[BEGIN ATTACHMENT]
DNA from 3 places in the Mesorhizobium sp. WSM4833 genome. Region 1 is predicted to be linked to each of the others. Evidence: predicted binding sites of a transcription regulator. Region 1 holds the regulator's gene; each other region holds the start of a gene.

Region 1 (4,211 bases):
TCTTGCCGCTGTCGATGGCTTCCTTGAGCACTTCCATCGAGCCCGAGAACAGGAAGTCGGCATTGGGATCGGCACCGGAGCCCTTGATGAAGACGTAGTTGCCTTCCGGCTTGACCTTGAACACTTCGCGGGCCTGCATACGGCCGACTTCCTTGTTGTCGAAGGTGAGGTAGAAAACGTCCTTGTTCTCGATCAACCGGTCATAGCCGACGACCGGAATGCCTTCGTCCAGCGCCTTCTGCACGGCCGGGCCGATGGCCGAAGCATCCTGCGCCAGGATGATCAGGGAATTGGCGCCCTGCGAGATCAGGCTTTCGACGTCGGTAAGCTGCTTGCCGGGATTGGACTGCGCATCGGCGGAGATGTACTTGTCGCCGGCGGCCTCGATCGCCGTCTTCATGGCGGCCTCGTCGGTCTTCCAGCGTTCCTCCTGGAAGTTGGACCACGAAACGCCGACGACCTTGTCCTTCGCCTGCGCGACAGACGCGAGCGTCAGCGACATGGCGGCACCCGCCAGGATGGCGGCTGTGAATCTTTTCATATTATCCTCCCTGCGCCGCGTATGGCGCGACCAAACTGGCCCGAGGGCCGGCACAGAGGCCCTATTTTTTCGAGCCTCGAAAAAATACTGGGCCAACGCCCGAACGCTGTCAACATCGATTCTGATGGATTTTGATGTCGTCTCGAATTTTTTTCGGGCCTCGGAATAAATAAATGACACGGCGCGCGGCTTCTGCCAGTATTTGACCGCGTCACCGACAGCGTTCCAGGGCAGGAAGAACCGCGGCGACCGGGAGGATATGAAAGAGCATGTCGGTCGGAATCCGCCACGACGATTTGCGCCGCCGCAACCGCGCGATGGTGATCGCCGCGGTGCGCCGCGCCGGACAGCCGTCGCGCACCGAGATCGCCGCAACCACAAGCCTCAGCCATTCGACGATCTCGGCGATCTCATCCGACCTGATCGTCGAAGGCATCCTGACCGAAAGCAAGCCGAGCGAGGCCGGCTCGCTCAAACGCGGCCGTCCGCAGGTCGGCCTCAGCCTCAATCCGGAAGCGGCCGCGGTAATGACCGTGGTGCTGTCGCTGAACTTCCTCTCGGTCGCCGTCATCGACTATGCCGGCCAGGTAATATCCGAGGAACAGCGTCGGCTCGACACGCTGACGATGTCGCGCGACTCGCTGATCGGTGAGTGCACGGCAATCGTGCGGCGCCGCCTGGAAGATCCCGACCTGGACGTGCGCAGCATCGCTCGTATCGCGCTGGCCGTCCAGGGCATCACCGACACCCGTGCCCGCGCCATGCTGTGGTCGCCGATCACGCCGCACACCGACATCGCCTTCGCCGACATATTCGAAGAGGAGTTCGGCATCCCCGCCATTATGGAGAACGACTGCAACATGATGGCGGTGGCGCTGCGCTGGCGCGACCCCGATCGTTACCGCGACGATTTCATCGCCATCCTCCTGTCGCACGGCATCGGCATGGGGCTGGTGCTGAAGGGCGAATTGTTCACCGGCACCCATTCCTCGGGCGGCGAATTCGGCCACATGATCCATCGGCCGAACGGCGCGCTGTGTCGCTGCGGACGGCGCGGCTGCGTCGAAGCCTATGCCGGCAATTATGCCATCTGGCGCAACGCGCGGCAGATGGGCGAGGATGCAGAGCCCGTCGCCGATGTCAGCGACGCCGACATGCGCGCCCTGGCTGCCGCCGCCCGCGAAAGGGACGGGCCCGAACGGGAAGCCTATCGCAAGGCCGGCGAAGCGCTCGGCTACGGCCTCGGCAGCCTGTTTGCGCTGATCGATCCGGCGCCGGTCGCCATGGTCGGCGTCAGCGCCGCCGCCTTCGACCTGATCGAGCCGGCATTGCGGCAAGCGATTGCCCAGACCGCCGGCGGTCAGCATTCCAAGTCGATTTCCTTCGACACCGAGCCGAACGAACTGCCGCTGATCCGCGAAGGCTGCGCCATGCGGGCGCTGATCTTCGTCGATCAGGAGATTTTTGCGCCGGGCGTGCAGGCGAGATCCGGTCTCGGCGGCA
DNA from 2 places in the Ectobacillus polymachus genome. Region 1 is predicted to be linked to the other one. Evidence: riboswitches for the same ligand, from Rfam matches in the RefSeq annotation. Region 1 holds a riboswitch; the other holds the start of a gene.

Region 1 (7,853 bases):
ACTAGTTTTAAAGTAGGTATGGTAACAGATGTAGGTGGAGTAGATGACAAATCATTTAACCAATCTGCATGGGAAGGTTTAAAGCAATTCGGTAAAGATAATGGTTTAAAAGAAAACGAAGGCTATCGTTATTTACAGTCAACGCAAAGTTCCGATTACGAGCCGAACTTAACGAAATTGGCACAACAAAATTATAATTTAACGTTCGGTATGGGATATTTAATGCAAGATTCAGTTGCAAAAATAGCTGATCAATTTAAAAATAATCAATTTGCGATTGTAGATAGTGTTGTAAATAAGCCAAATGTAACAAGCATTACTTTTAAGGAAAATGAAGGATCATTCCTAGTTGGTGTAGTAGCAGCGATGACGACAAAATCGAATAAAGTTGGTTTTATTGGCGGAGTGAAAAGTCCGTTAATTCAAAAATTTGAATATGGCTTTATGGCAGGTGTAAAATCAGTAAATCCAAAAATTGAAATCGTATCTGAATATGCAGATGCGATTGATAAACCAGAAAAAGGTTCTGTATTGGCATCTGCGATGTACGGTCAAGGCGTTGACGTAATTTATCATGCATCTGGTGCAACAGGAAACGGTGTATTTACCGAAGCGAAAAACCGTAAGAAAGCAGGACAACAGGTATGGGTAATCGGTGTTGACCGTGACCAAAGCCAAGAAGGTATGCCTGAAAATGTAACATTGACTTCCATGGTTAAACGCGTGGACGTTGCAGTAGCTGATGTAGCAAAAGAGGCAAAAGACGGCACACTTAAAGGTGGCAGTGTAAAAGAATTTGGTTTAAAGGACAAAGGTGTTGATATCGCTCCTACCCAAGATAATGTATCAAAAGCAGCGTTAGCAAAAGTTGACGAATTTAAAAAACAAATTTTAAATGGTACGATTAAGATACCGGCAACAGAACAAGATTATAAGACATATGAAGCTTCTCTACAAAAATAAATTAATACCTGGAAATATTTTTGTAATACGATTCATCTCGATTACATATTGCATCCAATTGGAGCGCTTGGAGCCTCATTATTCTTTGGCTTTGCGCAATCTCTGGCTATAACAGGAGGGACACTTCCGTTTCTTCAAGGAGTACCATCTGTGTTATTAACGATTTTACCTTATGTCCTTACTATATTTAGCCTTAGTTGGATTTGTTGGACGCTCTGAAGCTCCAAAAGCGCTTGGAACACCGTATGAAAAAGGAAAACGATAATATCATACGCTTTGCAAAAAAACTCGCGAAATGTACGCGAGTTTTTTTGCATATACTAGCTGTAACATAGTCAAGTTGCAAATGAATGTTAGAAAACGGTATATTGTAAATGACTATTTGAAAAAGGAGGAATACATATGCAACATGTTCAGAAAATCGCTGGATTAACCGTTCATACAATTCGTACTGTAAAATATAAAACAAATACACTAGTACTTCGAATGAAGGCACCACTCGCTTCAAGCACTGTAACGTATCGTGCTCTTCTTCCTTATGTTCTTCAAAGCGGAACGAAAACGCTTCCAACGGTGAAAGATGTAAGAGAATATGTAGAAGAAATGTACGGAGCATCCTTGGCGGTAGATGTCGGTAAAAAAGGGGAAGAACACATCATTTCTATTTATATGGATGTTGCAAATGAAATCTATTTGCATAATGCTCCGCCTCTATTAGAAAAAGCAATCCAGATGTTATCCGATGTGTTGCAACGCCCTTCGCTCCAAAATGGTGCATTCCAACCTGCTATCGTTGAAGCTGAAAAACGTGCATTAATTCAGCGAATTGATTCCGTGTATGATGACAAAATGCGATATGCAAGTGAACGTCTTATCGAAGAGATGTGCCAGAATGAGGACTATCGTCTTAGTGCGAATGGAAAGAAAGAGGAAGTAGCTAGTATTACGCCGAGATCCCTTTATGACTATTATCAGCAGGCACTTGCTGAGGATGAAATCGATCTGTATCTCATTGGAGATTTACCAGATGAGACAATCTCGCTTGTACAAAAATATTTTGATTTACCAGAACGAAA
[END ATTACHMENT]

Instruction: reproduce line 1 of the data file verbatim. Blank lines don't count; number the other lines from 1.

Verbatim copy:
DNA from 3 places in the Mesorhizobium sp. WSM4833 genome. Region 1 is predicted to be linked to each of the others. Evidence: predicted binding sites of a transcription regulator. Region 1 holds the regulator's gene; each other region holds the start of a gene.